Reynolds & Burns Heater

The Reynolds & Burns Heater

Albie built the Reynolds-Burns heater with help from Scott Barden and Nathan Haley (both age 14 at the time) a few summers ago.

This house design started out with partition walls and a conventional fireplace separating the two spaces now defined by the masonry heater. After visiting the Coffin heater and seeing other photos or videos of our work, Patti Burns and Mark Reynolds accepted Albie’s design for a see-through Finnish Fireplace with an upper chamber bake oven on one face and wraparound heated benches on three sides.

They chose a gorgeous quarried granite a nominal four inches thick called “Corinthian”, which is available in many New England stone yards.

The predominantly gray-black granite has highlights of pink, green and blue in it that make it stunning. Over the doors we used recycled black granite for lintels and for the bench and heater capping slabs we used some black serpentine stock that Albie had brought from Virginia.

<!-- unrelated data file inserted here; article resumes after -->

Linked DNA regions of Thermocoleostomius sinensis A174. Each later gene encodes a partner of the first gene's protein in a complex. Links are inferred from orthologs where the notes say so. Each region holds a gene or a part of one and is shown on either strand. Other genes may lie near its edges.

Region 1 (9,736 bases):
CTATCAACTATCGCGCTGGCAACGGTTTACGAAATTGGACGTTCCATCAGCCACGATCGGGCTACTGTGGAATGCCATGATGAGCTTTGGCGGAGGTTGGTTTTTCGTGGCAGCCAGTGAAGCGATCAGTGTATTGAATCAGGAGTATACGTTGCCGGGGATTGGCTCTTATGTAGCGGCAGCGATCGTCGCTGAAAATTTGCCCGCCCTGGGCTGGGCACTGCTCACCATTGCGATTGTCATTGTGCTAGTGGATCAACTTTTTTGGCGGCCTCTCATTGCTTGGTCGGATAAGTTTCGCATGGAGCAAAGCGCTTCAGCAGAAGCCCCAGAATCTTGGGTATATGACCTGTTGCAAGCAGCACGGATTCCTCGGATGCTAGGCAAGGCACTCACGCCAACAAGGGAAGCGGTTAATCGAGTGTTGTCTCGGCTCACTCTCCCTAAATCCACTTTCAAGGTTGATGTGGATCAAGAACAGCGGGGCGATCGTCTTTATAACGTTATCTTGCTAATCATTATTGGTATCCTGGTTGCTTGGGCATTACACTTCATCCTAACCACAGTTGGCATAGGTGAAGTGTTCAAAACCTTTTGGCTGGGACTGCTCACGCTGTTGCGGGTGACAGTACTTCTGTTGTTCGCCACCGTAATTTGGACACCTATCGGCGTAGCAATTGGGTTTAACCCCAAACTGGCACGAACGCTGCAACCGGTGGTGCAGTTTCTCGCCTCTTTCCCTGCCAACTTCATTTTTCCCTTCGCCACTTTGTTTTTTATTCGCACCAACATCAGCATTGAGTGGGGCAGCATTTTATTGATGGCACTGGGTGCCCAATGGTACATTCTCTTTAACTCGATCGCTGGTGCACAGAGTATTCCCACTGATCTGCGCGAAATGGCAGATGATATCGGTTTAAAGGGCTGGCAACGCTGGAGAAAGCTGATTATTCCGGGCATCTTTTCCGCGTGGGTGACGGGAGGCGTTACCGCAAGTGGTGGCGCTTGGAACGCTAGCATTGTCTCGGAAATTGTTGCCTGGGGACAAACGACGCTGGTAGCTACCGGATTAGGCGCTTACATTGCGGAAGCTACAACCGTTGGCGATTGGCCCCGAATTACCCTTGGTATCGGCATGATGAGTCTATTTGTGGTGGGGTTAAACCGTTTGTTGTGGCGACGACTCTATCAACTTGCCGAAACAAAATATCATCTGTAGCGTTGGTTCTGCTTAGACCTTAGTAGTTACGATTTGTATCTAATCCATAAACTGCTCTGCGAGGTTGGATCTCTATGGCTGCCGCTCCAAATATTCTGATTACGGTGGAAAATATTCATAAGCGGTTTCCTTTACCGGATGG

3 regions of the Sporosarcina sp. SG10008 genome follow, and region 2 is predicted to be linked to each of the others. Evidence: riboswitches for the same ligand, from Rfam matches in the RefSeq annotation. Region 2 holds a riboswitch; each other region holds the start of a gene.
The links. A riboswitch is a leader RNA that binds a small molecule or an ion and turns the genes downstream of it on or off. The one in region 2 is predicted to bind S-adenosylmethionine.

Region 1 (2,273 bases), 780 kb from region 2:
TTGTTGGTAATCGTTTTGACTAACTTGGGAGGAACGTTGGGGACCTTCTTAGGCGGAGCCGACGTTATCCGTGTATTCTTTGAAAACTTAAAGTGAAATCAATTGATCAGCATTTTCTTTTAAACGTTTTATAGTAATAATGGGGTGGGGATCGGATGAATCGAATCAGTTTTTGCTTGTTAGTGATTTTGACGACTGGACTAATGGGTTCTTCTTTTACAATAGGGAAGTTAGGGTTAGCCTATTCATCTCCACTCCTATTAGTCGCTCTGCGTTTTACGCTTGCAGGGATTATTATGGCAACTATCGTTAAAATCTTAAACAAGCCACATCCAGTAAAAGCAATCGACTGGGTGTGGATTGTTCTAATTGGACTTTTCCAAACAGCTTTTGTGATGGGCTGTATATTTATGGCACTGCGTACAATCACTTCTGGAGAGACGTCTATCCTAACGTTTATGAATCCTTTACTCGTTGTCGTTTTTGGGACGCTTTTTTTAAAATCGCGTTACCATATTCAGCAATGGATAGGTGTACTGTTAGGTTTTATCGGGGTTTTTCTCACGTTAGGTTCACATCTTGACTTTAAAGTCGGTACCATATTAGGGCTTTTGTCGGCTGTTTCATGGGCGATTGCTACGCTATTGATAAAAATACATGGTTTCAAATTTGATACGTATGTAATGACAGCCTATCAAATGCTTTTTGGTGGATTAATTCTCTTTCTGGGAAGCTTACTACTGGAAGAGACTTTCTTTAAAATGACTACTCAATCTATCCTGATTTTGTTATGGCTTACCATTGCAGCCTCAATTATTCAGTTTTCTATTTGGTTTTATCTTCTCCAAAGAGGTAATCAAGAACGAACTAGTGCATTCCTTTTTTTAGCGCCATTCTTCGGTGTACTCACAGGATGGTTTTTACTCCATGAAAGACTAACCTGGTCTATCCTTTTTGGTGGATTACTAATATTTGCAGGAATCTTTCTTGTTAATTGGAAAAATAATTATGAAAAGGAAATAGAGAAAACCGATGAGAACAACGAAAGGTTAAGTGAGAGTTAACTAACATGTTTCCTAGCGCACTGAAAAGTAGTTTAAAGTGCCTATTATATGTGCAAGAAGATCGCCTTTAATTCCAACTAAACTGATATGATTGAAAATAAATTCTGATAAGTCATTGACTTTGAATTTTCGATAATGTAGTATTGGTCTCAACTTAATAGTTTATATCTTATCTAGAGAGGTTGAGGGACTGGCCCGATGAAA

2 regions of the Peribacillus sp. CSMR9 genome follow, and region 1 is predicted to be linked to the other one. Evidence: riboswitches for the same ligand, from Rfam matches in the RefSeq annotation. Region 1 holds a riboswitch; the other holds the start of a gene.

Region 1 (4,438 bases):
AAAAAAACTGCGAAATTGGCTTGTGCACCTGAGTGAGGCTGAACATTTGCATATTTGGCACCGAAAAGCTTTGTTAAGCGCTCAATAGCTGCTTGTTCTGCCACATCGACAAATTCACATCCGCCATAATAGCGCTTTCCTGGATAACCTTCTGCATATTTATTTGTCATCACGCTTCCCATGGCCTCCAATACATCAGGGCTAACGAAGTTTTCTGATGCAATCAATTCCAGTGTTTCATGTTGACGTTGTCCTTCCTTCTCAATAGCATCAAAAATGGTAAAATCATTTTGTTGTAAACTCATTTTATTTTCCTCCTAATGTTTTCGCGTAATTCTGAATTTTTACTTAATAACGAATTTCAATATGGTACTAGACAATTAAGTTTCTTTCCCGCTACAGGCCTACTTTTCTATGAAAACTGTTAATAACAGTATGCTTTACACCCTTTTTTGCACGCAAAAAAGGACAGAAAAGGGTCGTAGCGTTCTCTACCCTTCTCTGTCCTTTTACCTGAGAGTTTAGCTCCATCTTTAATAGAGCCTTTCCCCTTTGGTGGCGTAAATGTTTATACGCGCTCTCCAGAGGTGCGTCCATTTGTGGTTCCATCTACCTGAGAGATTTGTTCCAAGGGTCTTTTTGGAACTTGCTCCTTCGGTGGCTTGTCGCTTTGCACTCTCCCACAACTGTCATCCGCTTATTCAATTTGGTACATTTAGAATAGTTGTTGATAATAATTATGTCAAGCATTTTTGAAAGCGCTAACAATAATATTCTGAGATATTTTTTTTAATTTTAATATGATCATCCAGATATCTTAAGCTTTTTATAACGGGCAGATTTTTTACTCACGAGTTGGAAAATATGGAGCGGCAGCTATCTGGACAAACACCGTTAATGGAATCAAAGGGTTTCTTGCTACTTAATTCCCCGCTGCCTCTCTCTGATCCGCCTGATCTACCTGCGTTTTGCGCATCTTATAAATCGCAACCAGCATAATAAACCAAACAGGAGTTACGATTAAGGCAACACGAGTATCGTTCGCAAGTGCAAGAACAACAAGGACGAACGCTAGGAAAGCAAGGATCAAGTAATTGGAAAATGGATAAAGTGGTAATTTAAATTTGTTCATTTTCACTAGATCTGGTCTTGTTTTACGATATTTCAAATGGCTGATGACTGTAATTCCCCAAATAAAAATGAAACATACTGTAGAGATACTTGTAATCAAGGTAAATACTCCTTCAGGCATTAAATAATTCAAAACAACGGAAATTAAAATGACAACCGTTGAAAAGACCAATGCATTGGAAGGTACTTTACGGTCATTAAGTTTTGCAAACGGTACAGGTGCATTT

Notice that the doors, backed with a 1/8″ black steel frame mounting, are all set on the inner walls, which is our standard practice with stone, and the stone opening framing the doors is angled like a traditional Rumford Fireplace coving wall giving an outer face opening to the fireplace of about 30″ in width.

It is always fun to visit homes that have heaters with warm benches because children and adults and pets are always pulled magnetically towards the benches and love to lounge there.

The total square footage of the Reynolds-Burns home is 3300+ sq ft. so the heater is a primary heat source for the main living area of the home, but not the remote areas. Backup heat in the house is provided by oil fired central heating.